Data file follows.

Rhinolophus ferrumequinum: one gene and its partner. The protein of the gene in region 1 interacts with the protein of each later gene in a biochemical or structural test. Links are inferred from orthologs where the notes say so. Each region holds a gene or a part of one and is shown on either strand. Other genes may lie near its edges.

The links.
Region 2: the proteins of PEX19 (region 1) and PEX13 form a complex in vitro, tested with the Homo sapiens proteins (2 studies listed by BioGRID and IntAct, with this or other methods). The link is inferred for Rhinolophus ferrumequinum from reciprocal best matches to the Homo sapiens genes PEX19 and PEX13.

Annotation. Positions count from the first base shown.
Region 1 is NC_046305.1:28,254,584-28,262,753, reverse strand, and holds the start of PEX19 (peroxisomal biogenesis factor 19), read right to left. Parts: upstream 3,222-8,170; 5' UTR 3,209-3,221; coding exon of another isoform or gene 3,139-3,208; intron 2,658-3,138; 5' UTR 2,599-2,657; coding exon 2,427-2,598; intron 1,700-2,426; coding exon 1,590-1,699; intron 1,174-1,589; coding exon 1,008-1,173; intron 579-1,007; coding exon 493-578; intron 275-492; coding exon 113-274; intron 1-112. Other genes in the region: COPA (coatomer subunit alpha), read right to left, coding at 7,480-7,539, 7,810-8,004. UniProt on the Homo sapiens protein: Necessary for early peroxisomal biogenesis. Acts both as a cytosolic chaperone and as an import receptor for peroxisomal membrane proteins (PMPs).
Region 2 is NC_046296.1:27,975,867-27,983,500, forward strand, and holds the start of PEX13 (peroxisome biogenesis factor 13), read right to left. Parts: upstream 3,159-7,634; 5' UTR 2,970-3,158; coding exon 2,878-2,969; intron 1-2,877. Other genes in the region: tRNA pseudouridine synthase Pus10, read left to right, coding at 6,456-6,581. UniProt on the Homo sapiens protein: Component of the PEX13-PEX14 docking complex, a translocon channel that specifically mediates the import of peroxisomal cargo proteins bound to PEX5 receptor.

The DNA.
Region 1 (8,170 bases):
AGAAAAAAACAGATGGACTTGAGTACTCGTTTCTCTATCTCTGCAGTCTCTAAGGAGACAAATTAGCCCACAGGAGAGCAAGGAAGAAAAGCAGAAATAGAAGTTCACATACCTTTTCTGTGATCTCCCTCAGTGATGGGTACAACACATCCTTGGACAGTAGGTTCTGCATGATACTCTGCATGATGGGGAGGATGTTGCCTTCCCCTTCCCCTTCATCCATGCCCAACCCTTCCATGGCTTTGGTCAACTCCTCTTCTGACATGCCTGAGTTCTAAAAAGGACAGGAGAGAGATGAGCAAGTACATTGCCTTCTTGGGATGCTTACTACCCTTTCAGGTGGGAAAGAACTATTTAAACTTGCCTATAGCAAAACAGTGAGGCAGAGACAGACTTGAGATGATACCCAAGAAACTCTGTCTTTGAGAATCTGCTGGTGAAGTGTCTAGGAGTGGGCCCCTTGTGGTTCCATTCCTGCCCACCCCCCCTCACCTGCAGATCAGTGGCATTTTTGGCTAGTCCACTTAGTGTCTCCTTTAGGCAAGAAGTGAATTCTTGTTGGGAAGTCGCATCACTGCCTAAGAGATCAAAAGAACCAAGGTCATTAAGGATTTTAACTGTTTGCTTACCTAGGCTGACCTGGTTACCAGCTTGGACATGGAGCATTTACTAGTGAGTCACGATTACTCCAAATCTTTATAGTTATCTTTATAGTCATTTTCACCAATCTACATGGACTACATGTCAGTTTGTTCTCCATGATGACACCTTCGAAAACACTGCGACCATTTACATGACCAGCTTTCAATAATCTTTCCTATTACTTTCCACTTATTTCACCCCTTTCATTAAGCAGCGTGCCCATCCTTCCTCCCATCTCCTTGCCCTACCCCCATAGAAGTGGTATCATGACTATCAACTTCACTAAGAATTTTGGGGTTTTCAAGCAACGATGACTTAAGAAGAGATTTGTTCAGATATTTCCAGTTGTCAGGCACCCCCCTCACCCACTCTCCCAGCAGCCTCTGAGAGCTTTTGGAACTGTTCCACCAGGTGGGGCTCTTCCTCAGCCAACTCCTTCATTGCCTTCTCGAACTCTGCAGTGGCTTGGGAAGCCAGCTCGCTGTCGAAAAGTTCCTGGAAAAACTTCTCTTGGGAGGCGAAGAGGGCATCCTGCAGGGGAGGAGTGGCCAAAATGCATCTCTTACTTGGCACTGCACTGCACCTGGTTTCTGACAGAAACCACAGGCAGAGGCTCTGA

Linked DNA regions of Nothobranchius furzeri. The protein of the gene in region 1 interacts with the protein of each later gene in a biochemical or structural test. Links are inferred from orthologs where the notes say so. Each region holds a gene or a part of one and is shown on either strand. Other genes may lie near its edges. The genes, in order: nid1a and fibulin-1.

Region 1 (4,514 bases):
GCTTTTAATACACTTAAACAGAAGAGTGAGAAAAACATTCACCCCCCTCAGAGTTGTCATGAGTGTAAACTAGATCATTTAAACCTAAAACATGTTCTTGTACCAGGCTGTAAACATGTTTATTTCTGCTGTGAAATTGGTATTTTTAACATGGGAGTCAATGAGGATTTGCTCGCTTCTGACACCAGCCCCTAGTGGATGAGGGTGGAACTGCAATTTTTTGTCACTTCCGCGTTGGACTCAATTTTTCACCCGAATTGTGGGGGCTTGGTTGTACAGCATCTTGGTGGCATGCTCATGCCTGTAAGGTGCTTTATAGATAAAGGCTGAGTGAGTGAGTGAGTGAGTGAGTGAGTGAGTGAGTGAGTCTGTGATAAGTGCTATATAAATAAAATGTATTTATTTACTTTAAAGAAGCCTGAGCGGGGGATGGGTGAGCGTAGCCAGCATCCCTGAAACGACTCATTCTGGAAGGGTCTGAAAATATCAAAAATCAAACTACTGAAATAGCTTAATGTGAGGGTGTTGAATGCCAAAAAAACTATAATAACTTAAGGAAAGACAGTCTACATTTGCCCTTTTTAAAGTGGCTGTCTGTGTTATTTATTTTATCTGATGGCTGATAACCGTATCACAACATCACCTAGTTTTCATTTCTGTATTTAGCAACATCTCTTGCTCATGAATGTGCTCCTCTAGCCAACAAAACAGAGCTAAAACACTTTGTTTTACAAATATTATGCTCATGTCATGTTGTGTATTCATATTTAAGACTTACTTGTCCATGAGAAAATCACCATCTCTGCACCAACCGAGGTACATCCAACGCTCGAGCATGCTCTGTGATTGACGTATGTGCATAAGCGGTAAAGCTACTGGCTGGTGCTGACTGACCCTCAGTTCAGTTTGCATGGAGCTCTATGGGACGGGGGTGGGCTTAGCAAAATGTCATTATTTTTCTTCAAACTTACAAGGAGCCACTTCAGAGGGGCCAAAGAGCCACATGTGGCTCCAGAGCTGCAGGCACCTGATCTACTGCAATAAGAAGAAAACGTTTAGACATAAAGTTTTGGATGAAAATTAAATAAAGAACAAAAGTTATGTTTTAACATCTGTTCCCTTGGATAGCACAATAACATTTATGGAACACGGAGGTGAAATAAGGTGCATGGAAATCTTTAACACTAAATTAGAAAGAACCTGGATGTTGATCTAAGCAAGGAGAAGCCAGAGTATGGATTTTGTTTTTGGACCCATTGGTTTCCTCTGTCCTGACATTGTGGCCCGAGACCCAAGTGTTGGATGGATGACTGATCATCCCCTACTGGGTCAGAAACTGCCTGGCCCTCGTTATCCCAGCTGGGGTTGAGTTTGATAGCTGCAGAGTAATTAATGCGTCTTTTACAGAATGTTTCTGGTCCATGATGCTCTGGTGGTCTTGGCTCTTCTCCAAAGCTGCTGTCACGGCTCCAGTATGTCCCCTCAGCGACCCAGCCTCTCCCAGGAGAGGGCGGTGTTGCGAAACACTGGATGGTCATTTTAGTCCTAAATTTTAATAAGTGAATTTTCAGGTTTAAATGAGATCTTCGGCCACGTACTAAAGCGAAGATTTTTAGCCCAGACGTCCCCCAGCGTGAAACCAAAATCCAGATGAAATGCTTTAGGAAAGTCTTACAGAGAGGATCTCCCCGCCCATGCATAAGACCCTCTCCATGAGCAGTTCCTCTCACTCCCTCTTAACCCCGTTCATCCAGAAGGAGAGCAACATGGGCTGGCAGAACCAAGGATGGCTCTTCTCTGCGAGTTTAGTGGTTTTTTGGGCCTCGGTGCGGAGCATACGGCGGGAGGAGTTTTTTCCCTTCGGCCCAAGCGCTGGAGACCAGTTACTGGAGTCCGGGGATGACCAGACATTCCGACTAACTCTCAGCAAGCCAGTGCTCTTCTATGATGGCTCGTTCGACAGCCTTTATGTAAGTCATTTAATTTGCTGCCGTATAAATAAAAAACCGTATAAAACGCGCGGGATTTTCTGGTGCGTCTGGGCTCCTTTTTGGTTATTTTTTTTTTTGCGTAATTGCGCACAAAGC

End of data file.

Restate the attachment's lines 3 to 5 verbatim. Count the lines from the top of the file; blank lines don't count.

Region 2: the proteins of PEX19 (region 1) and PEX13 form a complex in vitro, tested with the Homo sapiens proteins (2 studies listed by BioGRID and IntAct, with this or other methods). The link is inferred for Rhinolophus ferrumequinum from reciprocal best matches to the Homo sapiens genes PEX19 and PEX13.

Annotation. Positions count from the first base shown.
Region 1 is NC_046305.1:28,254,584-28,262,753, reverse strand, and holds the start of PEX19 (peroxisomal biogenesis factor 19), read right to left. Parts: upstream 3,222-8,170; 5' UTR 3,209-3,221; coding exon of another isoform or gene 3,139-3,208; intron 2,658-3,138; 5' UTR 2,599-2,657; coding exon 2,427-2,598; intron 1,700-2,426; coding exon 1,590-1,699; intron 1,174-1,589; coding exon 1,008-1,173; intron 579-1,007; coding exon 493-578; intron 275-492; coding exon 113-274; intron 1-112. Other genes in the region: COPA (coatomer subunit alpha), read right to left, coding at 7,480-7,539, 7,810-8,004. UniProt on the Homo sapiens protein: Necessary for early peroxisomal biogenesis. Acts both as a cytosolic chaperone and as an import receptor for peroxisomal membrane proteins (PMPs).